What is Apologetics?

This is Part I in a series on apologetics between Camaron Smith and I. If you want to read the other articles click on the following links:

Part II People and Apologetics
Part III Christianity and the Questions of Right and Wrong
Part IV Reflections On Why the Biblical Story Makes the Most Sense
Part V The Historical Evidence for Christianity
Part VI Deconstruction and Reconstruction: Questioning the Faith

She was sober. Too sober. A few parties ago, my teenage self had figured out that other sober teens did indeed exist. They tended to be either religious or had a family history of alcoholism.

While people outside were busy spinning in circles and yelling at the moon (as kids do), the girl in front of me was very different. She was an imposing figure. She was dressed in a long black dress (tablecloth?) with a Wiccan symbol around her neck. The girl was around my height (6.2ft), and standing in this tiny kitchen together didn’t help my teenage awkwardness.

“Hey” I said.

“Hey” she replied.

“Big party, huh?” I ventured.

“Sure” she said, her immobile expression betraying nothing.

 “So…” I said “What do you believe in?” (Told you I was awkward).

“I’m an existential nihilist” she answered.

“Oh,” I said, blinking like a deer in a set of headlights….

We shall return to this story a little later, but let me ask you, dear reader, some simple questions.

Is this what you imagine apologetics to be? Awkward conversations? Fancy philosophical words? Do you have images of loud verbal duels at functions with “that” family member or workmate over religion? 

Sadly, these are some of the common stereotypes that surrounds apologetics. Just like all stereotypes, there is just enough truth in them to be readily believed by some, yet just enough falsehood to be rejected by others.

My conversation with this girl contained a fascinating, almost stereotypical start between a Christian and non-Christian dressed entirely in black. We were both on opposite sides of the religious spectrum, yet thankfully our conversation progressed as the night went on.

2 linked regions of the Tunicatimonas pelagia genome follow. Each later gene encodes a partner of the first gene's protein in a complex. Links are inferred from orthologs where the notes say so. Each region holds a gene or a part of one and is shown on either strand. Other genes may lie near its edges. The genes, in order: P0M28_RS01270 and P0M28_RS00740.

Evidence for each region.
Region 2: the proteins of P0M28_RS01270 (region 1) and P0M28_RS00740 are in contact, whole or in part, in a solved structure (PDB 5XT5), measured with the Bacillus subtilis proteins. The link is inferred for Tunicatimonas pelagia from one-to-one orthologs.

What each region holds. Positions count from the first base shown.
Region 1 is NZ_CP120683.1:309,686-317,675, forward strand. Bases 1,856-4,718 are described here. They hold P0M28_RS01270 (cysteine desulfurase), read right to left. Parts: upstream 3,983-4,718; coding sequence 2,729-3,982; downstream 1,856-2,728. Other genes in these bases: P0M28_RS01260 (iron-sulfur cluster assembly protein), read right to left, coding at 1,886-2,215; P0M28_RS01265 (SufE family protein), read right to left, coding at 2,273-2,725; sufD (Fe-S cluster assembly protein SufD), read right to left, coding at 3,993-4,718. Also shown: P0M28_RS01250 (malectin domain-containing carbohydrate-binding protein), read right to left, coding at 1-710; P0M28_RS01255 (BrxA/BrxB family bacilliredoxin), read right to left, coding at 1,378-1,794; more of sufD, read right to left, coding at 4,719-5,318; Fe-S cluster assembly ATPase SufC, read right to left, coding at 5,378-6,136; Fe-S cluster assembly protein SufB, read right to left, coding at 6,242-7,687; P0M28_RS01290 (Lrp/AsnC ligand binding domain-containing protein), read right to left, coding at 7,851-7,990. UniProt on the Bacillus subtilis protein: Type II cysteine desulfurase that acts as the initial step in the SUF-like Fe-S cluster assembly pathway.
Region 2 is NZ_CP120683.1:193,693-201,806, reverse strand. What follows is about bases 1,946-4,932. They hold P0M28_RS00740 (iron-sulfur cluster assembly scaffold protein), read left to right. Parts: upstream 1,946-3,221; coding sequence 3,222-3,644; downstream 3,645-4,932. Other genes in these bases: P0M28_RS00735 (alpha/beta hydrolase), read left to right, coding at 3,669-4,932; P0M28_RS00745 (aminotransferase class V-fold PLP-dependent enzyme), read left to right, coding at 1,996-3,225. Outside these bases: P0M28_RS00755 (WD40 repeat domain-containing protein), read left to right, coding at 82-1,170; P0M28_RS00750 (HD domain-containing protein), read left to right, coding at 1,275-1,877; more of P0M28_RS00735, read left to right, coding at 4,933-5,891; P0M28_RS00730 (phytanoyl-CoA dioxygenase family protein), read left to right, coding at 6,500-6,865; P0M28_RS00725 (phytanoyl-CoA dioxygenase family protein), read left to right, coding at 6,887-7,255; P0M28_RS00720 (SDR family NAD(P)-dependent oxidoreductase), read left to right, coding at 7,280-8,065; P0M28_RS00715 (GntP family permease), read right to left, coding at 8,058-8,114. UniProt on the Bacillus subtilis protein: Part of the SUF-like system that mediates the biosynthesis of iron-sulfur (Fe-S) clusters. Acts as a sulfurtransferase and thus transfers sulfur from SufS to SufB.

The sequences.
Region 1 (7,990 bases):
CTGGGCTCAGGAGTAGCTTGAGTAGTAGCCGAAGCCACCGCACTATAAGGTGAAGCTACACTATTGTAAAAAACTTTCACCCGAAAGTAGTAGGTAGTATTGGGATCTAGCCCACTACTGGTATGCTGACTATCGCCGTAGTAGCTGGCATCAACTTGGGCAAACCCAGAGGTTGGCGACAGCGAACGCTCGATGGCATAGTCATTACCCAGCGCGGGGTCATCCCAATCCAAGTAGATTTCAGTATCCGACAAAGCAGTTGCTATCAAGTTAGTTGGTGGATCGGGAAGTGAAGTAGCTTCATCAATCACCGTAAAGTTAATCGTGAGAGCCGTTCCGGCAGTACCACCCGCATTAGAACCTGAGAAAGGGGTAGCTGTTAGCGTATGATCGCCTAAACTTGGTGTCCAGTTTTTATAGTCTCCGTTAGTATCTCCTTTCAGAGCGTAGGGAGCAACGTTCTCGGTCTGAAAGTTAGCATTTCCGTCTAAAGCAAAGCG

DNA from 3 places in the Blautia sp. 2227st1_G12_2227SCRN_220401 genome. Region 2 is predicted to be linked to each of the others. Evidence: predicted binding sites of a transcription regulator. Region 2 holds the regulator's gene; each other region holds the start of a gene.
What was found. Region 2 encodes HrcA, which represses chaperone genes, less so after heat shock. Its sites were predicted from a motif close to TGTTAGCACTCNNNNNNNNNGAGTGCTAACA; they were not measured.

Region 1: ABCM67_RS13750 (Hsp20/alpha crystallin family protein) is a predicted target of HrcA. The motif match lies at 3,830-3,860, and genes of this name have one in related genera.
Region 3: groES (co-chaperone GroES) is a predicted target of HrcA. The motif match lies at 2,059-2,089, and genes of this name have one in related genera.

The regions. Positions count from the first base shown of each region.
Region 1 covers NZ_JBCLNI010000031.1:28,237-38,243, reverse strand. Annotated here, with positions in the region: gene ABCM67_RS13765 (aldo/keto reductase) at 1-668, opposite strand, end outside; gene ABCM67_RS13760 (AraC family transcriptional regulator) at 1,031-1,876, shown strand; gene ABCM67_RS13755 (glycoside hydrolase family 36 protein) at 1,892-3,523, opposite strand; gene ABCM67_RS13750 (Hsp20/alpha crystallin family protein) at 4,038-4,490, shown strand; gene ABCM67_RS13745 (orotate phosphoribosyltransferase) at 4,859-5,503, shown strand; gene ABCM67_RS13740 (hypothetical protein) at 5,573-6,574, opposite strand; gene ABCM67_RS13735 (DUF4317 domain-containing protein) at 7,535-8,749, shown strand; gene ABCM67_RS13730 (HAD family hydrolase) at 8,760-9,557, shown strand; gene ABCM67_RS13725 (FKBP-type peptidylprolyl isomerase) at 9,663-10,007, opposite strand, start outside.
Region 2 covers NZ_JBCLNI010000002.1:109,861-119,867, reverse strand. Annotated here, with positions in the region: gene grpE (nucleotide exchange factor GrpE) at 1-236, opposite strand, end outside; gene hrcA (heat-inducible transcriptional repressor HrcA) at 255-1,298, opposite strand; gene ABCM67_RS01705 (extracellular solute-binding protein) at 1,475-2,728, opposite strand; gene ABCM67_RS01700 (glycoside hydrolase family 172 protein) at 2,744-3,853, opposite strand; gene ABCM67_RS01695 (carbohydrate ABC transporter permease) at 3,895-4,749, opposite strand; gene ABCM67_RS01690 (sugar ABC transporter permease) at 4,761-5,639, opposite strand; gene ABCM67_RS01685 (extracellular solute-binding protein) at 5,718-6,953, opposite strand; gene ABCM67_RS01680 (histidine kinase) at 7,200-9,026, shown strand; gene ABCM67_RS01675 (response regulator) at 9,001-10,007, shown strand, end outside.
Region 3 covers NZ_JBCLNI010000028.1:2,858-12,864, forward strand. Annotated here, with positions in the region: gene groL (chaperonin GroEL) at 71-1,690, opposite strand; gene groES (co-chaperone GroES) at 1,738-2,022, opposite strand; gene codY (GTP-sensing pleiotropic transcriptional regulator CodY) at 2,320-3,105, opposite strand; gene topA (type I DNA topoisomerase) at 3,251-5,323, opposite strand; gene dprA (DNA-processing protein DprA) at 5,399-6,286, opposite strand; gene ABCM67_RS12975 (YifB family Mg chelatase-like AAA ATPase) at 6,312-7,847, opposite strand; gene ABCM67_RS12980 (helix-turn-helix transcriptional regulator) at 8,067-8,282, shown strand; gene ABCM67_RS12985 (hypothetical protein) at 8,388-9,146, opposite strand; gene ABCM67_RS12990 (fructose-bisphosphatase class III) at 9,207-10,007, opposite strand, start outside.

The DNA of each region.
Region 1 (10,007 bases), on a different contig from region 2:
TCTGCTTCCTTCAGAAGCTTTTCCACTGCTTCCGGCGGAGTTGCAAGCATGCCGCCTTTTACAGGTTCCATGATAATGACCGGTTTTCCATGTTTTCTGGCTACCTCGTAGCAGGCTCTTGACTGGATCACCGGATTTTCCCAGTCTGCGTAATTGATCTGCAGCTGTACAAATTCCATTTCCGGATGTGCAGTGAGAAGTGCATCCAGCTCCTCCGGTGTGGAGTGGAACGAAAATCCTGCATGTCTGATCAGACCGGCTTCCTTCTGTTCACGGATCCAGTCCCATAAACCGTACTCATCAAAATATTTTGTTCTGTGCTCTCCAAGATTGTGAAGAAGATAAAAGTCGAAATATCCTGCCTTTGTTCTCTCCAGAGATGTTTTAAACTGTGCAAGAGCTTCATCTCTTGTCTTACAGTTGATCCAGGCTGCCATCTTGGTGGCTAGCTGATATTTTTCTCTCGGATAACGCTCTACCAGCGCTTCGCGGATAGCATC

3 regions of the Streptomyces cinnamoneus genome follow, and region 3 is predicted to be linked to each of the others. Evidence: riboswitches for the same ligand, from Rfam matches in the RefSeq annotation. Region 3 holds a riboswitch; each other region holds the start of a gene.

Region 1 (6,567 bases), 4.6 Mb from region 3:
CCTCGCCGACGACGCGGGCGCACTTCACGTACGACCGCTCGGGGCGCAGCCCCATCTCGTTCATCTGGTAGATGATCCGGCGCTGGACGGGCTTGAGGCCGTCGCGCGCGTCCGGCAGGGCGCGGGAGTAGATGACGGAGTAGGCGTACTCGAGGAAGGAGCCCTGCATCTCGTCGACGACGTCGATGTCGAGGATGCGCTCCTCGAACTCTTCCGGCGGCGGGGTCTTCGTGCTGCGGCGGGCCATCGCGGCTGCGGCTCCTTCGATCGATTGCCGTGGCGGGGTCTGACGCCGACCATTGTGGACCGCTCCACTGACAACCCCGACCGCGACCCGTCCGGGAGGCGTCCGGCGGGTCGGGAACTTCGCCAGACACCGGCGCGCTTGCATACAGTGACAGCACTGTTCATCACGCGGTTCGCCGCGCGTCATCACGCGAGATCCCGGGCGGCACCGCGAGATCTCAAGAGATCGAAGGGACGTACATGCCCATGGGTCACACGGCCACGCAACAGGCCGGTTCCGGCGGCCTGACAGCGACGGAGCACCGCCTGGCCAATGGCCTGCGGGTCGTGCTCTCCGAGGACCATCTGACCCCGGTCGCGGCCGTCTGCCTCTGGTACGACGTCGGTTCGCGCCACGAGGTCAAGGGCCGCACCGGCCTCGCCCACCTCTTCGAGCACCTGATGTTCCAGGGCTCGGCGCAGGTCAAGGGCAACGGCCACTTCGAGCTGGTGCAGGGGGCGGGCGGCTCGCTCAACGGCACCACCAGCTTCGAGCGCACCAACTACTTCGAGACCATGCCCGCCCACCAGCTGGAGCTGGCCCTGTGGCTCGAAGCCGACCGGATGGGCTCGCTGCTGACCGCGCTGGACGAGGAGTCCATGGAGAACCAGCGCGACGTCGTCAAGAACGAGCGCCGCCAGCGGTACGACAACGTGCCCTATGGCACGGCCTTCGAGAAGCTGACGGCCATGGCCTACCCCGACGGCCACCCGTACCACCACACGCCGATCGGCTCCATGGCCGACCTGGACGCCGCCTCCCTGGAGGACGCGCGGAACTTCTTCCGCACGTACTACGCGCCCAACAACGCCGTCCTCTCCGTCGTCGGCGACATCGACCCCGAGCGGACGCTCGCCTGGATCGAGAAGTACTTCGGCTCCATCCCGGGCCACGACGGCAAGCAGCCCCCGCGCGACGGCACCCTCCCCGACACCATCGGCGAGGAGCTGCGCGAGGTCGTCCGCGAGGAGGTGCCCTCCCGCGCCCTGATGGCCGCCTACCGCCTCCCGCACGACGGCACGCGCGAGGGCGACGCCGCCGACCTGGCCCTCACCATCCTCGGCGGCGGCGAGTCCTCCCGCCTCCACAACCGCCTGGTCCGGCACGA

Most apologetic discussions are much more “pedestrian” and occur between family members, work colleagues and random people on the Internet every day. 

But what *exactly* is apologetics? What part should it play in the Christian life anyway?


Let’s look at a simple definition of apologetics. Christian apologetics is a verbal defence of the hope within us. This definition is sourced from 1 Peter 315, which says:

“but in your hearts honor Christ the Lord as holy, always being prepared to make a defence to anyone who asks you for a reason for the hope that is in you; yet do it with gentleness and respect, having a good conscience, so that, when you are slandered, those who revile your good behaviour in Christ may be put to shame.”

When we are sharing this Christian hope, it is natural that some people will want to ask us questions.
Sometimes these questions are well-meaning….at other times, people will use questions to demonstrate the foolishness of Christianity.

 -You know the Bible is a bunch of ancient fairy tales, right?

 -Hasn’t science shown that miracles are impossible?

 – How can you follow a God who takes away our freedom?

When these pointed questions come, Peter says we are to be prepared to give a defence, which is the word “apologia” in Greek. An “apologia” is a verbal defence that a person makes against accusations in a court of law.

We are to present our defence to “…anyone who asks you…but to do so with gentleness and respect..”